- Electronic money — Derivatives — Currency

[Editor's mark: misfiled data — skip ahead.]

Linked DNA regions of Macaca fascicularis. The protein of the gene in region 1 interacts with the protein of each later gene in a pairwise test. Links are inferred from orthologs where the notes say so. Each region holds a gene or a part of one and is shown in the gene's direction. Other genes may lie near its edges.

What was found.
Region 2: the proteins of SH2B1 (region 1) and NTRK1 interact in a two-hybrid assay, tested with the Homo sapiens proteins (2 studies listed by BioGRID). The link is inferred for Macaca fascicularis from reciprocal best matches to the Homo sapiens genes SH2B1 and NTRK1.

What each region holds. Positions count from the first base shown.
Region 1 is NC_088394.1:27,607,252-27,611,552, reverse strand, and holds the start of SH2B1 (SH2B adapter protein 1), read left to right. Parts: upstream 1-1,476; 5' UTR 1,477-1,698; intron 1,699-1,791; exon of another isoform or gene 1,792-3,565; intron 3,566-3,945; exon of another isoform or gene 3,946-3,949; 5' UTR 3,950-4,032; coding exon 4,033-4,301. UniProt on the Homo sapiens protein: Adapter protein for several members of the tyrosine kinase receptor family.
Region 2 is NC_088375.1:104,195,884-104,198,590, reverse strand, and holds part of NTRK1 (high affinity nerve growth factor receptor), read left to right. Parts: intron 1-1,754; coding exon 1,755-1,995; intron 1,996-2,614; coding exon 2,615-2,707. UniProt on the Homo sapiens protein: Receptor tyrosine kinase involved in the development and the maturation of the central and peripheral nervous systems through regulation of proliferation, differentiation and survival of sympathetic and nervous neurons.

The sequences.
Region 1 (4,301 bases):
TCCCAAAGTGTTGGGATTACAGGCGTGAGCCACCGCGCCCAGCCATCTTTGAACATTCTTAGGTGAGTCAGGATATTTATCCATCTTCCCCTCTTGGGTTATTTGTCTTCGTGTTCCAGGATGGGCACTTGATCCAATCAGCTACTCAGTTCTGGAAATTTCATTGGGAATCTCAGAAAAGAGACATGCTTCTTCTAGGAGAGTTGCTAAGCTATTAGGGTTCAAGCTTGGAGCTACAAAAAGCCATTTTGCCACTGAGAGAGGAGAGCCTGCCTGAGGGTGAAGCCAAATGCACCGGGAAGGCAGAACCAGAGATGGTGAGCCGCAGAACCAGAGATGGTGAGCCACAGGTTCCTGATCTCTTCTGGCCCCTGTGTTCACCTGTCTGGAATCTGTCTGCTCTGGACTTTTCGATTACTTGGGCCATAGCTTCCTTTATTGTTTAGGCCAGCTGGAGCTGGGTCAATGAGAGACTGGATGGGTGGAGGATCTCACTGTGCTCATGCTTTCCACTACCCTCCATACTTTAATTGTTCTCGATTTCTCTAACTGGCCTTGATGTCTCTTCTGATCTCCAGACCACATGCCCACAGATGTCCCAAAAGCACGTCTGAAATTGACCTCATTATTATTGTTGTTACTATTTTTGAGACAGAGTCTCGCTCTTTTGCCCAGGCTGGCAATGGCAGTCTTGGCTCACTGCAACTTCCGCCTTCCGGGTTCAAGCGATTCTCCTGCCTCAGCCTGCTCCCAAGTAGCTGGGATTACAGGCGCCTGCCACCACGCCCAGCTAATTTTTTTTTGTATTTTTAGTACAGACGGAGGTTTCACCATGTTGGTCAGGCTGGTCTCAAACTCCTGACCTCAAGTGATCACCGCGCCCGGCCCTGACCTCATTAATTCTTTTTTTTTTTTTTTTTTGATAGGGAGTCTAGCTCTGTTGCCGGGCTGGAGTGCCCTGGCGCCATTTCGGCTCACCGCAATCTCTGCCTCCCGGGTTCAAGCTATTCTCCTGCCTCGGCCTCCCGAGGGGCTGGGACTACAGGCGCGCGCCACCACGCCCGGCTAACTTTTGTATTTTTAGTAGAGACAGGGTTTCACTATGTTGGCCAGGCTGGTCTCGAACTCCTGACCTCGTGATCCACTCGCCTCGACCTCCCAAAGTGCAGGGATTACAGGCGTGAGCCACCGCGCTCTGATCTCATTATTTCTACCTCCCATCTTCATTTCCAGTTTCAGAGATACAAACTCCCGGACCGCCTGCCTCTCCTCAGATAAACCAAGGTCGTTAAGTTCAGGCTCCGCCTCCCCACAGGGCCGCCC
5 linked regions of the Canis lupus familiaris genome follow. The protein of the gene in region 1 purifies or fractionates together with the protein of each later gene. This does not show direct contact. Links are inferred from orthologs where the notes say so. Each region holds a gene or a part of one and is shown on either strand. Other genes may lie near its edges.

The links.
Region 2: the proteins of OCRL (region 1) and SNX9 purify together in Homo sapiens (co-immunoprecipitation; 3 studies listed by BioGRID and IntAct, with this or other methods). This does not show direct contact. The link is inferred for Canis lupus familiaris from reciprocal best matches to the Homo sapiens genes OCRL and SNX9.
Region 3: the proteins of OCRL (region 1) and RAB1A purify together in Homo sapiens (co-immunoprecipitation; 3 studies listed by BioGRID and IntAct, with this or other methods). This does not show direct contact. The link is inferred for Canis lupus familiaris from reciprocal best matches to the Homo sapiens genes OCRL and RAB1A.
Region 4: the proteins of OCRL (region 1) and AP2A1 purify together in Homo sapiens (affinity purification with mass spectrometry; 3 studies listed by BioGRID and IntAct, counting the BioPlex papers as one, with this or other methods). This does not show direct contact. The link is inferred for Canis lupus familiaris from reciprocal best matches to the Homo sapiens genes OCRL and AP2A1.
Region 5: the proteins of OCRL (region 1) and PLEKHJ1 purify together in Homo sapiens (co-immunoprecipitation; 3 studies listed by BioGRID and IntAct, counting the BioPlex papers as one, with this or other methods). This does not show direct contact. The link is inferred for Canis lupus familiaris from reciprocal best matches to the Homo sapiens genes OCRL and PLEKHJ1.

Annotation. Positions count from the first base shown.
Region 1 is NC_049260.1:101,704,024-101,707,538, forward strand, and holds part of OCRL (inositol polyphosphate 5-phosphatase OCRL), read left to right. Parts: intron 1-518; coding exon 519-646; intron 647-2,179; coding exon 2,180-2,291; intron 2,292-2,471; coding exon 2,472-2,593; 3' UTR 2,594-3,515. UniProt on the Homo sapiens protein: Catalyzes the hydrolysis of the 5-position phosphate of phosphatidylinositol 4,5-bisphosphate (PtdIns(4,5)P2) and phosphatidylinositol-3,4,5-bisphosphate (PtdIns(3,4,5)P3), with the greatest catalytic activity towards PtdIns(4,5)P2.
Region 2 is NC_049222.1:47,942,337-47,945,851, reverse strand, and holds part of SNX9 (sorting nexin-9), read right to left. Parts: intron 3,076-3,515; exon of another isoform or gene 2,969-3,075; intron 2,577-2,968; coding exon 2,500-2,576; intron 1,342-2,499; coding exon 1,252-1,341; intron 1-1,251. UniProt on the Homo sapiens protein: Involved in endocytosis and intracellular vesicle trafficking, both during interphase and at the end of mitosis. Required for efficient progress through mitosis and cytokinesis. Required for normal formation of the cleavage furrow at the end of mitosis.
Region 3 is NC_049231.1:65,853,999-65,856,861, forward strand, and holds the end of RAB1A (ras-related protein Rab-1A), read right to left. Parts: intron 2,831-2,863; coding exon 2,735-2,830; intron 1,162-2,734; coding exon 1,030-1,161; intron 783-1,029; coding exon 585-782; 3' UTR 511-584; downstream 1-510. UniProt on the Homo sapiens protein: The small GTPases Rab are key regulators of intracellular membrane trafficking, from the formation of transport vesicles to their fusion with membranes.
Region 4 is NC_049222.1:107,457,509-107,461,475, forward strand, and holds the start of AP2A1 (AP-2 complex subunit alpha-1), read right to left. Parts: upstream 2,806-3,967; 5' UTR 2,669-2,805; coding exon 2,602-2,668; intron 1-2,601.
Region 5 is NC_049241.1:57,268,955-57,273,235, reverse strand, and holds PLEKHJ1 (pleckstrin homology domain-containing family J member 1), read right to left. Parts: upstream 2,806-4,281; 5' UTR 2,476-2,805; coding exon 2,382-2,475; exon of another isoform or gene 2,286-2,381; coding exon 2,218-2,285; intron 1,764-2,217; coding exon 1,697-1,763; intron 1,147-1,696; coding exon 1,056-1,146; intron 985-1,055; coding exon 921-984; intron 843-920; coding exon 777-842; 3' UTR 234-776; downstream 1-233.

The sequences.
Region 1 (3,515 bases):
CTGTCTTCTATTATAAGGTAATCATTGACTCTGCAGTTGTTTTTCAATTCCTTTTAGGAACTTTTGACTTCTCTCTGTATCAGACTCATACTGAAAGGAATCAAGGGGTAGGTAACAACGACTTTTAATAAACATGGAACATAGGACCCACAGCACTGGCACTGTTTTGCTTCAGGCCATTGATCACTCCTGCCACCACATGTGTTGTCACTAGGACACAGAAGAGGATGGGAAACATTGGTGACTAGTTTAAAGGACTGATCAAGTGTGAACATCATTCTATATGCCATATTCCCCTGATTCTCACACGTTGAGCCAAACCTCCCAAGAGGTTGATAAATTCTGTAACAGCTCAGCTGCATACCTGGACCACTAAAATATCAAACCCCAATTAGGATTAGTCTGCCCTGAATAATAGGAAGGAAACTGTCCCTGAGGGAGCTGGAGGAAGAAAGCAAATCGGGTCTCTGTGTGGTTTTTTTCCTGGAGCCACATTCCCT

This chapter focuses on the characterisation and treatment of cryptocurrencies in the common law of property, using Bitcoin as the main example. It first examines how a crypto-coin might be viewed as an object of property, and more specifically whether it could make a suitable object for any regime of property rights at all, before discussing the fungibility, specificity, scarcity and exclusivity of cryptocurrencies in the context of property law. It then considers whether crypto-coins fall into either of the two conventionally recognised categories of personal property: choses in possession or choses in action. It also explores the applicability of rules of derivative transfer of title to crypto-coin transactions, and how the standard rules of following and tracing may be used for the identification and tracing of cryptocurrencies through mixtures. Finally, it looks at remedies available at common law and in equity for enforcing titles to cryptocurrencies.
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